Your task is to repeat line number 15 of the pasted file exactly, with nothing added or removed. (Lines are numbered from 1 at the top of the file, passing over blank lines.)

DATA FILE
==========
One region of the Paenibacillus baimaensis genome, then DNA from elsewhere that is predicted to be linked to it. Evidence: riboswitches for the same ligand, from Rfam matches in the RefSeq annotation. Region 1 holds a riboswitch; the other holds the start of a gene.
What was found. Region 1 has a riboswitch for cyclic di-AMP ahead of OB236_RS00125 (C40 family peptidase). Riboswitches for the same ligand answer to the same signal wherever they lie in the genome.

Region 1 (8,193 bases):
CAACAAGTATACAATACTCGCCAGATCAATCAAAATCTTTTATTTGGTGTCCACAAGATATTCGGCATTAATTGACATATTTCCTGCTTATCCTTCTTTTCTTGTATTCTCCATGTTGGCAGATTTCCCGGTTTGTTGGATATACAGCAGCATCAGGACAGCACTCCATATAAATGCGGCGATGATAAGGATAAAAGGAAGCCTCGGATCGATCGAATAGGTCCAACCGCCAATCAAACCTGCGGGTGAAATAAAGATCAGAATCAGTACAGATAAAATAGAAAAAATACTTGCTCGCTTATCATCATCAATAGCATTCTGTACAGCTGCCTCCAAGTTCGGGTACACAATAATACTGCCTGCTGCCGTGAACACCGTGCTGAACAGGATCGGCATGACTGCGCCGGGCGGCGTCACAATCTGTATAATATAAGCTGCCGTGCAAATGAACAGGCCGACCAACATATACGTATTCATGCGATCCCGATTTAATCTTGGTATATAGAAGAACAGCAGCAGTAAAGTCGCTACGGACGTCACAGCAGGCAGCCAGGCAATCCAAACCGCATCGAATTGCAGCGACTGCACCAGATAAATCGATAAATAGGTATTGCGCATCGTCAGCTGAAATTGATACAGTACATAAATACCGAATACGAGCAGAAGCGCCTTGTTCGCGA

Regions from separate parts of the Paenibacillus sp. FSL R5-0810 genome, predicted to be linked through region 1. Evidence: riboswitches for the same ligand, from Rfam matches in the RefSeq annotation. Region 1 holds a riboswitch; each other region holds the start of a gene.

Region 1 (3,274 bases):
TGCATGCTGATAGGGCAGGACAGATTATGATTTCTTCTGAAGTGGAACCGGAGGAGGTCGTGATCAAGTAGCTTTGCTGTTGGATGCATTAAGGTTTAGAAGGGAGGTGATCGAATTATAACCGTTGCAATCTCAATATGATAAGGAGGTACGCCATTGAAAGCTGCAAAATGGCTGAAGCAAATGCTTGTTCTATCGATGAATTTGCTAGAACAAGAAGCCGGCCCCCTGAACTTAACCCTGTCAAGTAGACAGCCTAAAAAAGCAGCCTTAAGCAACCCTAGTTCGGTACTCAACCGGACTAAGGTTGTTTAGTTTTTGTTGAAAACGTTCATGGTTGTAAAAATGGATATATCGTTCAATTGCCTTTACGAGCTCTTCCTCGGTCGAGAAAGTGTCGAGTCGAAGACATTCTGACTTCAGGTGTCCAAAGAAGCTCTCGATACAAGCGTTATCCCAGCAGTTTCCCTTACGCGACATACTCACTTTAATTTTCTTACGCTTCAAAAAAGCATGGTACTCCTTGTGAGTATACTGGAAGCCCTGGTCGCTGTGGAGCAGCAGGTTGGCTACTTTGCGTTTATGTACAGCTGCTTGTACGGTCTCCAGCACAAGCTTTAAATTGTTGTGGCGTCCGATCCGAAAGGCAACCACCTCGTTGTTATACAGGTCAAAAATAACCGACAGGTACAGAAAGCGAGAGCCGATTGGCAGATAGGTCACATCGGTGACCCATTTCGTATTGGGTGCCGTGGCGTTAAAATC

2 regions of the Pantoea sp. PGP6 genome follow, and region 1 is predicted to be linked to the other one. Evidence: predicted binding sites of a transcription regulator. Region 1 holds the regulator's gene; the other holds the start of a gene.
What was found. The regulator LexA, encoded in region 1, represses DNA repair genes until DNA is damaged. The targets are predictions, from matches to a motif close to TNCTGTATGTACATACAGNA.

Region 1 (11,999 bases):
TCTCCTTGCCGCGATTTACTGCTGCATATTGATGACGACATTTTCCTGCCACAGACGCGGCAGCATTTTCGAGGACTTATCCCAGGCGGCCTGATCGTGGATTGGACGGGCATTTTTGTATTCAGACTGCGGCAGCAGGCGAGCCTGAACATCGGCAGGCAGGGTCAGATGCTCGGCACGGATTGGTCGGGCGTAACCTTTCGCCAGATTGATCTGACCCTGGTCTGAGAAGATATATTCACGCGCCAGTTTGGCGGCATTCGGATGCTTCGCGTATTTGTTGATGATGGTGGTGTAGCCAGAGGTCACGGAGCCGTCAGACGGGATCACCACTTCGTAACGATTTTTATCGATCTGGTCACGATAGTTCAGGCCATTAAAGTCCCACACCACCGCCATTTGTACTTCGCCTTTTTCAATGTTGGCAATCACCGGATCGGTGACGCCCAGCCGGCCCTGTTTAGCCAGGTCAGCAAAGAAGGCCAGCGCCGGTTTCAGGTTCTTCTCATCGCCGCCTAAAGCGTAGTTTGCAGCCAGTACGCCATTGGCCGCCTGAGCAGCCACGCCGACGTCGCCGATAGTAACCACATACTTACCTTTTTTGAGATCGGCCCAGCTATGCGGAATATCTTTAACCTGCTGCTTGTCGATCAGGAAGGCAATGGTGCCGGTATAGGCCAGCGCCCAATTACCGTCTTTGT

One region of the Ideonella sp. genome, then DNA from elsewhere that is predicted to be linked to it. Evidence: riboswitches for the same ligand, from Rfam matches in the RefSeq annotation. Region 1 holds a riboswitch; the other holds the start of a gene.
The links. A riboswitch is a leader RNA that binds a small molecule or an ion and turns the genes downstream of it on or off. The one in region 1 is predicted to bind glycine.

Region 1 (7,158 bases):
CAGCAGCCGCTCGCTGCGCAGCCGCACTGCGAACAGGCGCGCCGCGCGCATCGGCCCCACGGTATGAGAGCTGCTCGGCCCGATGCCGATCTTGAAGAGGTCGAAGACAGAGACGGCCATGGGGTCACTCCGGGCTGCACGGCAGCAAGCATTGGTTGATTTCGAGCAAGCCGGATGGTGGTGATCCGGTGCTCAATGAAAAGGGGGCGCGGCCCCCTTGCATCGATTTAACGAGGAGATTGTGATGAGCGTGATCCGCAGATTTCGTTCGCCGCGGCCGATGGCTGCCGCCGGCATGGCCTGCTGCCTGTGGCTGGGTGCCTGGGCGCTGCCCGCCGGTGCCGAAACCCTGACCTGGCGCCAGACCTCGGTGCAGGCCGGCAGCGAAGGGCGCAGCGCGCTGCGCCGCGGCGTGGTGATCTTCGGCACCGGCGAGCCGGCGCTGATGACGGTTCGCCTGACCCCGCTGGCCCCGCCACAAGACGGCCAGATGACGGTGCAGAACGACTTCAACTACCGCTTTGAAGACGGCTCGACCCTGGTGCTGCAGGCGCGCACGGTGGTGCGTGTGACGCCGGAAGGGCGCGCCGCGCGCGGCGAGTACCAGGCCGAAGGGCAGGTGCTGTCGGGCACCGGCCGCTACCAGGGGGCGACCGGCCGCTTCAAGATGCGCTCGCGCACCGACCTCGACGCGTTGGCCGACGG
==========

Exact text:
CAGCAGCCGCTCGCTGCGCAGCCGCACTGCGAACAGGCGCGCCGCGCGCATCGGCCCCACGGTATGAGAGCTGCTCGGCCCGATGCCGATCTTGAAGAGGTCGAAGACAGAGACGGCCATGGGGTCACTCCGGGCTGCACGGCAGCAAGCATTGGTTGATTTCGAGCAAGCCGGATGGTGGTGATCCGGTGCTCAATGAAAAGGGGGCGCGGCCCCCTTGCATCGATTTAACGAGGAGATTGTGATGAGCGTGATCCGCAGATTTCGTTCGCCGCGGCCGATGGCTGCCGCCGGCATGGCCTGCTGCCTGTGGCTGGGTGCCTGGGCGCTGCCCGCCGGTGCCGAAACCCTGACCTGGCGCCAGACCTCGGTGCAGGCCGGCAGCGAAGGGCGCAGCGCGCTGCGCCGCGGCGTGGTGATCTTCGGCACCGGCGAGCCGGCGCTGATGACGGTTCGCCTGACCCCGCTGGCCCCGCCACAAGACGGCCAGATGACGGTGCAGAACGACTTCAACTACCGCTTTGAAGACGGCTCGACCCTGGTGCTGCAGGCGCGCACGGTGGTGCGTGTGACGCCGGAAGGGCGCGCCGCGCGCGGCGAGTACCAGGCCGAAGGGCAGGTGCTGTCGGGCACCGGCCGCTACCAGGGGGCGACCGGCCGCTTCAAGATGCGCTCGCGCACCGACCTCGACGCGTTGGCCGACGG